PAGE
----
Visual social network Instagram is a feast for the eyes – particularly for those who love traveling. The platform now has more than 1 billion active monthly users, who post more than 100 million photos each day. And a large percentage of those photos are travel-related.
Each day, users are treated to photos of dramatic landscapes, and they’re making a note of these destinations for future travel plans.
To get an idea of the impact of Instagram on the travel industry, look no further than Wanaka, New Zealand. The small alpine town launched a campaign to invite and host social media “influencers,” those who have thousands of Instagram followers. These influencers posted their adventures on Instagram. The town saw the fastest growth in tourism in history – 14%.
A survey from Schofields found that more than 40% of people under 33 are prioritizing “Instagrammability” when choosing a destination for their next trip. The picture-worthiness of the destination is more important than the cost and the food. Sightseeing opportunities actually ranked lowest on the priority list for millennials.
The only downfall? Overcrowding. Promotion of these tourist destinations is great for business but bad for the environment and travelers looking for a more peaceful trip.
Photographer Trey Ratcliff told National Geographic, “A lot of people are still very ego-driven. They want to portray that they are leading some kind of perfect life, which is quite silly really.”
The desire to get that perfect selfie can have tragic consequences. In 2015, a 24-year-old Australian lost her balance and fell to her death when trying to take a photo at Trolltunga. In 2014, a Polish couple climbed over the safety barrier at Portugal’s Cabo da Roca to take a selfie and fell to their deaths. Tourists are increasingly ignoring warning signs and safety barriers to get a photo.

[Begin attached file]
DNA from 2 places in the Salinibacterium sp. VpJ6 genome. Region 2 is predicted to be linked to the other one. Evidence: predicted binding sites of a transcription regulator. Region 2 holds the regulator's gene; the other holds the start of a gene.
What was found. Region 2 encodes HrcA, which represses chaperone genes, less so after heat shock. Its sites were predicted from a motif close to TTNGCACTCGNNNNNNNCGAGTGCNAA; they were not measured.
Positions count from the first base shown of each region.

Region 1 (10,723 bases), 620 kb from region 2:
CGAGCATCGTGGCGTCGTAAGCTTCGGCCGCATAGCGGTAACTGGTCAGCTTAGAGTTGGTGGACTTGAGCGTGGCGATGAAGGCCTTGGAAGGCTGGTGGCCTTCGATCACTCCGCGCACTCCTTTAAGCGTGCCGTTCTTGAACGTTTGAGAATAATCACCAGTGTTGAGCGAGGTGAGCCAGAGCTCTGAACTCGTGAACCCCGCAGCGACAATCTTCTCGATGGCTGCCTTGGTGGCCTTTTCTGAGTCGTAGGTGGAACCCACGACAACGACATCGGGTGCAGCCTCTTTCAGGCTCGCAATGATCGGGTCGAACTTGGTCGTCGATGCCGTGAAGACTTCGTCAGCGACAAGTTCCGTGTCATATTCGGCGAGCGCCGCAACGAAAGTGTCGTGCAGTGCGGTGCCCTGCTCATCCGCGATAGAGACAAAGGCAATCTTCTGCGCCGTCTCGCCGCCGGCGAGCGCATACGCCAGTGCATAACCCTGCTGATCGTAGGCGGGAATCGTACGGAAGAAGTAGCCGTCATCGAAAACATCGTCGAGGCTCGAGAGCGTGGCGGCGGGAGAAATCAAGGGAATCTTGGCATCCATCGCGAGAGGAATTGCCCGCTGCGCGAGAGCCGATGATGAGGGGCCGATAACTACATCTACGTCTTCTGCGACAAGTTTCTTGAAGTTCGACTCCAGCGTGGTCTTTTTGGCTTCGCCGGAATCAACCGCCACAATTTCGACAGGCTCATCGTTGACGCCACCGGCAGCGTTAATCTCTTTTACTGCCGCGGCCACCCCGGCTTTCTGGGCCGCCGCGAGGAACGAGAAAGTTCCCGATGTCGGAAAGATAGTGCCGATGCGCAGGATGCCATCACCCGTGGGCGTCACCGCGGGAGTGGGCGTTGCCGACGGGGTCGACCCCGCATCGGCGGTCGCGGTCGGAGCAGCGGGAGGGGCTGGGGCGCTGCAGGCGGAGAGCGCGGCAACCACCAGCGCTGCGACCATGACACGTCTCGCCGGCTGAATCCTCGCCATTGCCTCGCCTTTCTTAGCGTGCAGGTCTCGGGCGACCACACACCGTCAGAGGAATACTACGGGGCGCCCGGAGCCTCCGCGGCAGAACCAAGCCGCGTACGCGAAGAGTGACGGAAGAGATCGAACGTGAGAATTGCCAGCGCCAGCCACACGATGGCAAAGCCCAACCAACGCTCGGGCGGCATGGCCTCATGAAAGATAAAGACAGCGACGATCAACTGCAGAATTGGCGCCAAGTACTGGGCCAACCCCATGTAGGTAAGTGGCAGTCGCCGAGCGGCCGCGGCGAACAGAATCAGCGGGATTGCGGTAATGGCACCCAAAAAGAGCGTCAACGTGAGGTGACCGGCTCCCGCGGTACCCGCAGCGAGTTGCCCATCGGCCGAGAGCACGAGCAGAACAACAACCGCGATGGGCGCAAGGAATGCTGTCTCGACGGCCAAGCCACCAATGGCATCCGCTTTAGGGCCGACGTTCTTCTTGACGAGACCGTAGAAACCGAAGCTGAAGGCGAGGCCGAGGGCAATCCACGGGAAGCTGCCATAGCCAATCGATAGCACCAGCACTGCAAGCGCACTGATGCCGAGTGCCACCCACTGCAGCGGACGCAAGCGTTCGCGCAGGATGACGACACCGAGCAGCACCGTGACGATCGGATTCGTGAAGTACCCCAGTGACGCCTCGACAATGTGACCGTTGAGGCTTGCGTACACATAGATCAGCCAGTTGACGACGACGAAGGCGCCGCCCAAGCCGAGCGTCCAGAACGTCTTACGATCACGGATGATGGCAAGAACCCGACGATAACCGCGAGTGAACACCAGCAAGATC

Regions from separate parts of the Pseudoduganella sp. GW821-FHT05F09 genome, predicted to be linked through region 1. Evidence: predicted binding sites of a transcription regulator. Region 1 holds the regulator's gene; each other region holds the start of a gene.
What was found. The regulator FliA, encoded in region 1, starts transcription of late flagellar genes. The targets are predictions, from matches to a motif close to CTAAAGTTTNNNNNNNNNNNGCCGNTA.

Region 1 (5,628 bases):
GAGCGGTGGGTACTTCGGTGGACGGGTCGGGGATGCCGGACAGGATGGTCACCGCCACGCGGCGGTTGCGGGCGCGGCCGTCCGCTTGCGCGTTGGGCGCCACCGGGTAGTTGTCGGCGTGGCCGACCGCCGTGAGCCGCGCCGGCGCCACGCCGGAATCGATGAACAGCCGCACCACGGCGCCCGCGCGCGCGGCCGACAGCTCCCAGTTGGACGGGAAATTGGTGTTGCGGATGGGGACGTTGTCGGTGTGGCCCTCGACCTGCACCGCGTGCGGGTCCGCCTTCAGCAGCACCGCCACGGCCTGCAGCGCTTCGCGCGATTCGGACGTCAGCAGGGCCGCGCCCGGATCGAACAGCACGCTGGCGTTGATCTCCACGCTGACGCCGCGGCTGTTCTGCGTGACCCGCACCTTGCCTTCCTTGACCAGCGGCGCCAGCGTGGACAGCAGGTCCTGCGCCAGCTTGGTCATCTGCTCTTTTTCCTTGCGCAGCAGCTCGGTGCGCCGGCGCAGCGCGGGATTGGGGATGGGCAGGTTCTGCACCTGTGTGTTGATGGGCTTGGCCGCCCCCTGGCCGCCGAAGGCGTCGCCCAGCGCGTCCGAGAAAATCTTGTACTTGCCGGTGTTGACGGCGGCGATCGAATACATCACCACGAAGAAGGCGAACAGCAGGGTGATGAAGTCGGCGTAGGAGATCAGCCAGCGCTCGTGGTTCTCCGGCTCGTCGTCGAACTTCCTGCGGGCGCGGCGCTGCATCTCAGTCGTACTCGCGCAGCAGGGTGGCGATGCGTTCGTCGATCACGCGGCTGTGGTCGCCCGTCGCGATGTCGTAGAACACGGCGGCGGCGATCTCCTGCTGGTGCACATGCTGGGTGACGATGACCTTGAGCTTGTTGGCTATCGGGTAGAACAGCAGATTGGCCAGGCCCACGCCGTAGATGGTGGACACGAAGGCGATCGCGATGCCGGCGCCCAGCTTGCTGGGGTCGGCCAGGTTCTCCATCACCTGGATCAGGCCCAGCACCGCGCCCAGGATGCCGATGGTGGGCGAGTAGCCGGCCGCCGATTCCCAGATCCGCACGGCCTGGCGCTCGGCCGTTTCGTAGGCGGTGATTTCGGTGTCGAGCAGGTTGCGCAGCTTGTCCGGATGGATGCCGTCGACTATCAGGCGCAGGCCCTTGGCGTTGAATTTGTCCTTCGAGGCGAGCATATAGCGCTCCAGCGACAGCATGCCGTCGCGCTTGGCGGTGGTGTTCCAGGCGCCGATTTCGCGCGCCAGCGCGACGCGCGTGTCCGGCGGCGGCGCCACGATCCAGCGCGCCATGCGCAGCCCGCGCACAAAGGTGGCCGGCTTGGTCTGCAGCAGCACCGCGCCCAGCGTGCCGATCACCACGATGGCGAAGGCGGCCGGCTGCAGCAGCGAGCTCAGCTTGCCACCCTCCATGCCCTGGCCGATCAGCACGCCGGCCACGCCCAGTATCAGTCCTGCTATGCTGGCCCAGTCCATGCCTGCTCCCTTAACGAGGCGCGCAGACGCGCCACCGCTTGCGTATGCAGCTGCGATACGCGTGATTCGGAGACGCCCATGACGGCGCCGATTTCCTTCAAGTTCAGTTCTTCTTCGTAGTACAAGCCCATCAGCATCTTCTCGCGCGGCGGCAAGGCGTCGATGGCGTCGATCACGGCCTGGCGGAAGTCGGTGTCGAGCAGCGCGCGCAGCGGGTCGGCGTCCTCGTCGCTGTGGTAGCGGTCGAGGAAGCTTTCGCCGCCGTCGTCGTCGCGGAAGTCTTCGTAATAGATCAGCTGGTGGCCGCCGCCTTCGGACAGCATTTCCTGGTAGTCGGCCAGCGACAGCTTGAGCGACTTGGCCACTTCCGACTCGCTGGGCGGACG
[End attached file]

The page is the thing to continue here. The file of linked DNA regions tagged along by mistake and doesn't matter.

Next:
Instagram is changing the way we travel – for better and worse. The problems associated with the trend are likely to get worse before they get better.
In fact, it’s now easier than ever to travel to the destinations that you see in Instagram posts. An app called easyJet allows users to upload a screenshot from Instagram, attempts to identify where the photo was snapped using image recognition technology by detecting key landmarks and reading the text in the post and book a flight to that destination right through the app. The technology is impressive, but not perfect. It’s possible for the feature to confuse a landmark and give data for a completely different destination.
Apps will make it easier for Instagrammers to reach these iconic destinations in their feeds. But travel experts are concerned that people are merely chasing “likes” and don’t actually do much of anything when they arrive at their destination. It appears they say, that travelers are only making the trek to these places to get a photo.